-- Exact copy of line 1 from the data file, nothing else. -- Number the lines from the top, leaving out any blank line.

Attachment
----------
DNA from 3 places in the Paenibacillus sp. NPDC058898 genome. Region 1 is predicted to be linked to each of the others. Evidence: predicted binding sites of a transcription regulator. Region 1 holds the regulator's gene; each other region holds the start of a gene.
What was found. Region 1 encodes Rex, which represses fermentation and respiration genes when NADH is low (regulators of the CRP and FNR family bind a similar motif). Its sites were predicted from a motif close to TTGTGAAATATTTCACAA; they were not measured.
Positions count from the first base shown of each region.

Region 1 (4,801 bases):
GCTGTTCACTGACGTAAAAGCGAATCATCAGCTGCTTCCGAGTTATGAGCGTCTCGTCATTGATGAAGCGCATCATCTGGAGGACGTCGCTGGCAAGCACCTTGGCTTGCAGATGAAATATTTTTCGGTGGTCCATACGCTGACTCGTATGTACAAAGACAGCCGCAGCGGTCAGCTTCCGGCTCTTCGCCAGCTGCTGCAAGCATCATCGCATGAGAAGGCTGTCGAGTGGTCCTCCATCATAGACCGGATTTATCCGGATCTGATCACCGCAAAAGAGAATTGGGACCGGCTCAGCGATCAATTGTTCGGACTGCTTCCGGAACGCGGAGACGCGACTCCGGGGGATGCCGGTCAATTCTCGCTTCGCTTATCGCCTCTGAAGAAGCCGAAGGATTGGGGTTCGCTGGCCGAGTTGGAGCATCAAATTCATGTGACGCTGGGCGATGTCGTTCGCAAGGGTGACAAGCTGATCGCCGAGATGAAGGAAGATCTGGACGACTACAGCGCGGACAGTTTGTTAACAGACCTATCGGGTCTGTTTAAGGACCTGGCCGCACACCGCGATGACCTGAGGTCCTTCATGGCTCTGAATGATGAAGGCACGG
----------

DNA from 3 places in the Paenibacillus sp. NPDC058898 genome. Region 1 is predicted to be linked to each of the others. Evidence: predicted binding sites of a transcription regulator. Region 1 holds the regulator's gene; each other region holds the start of a gene.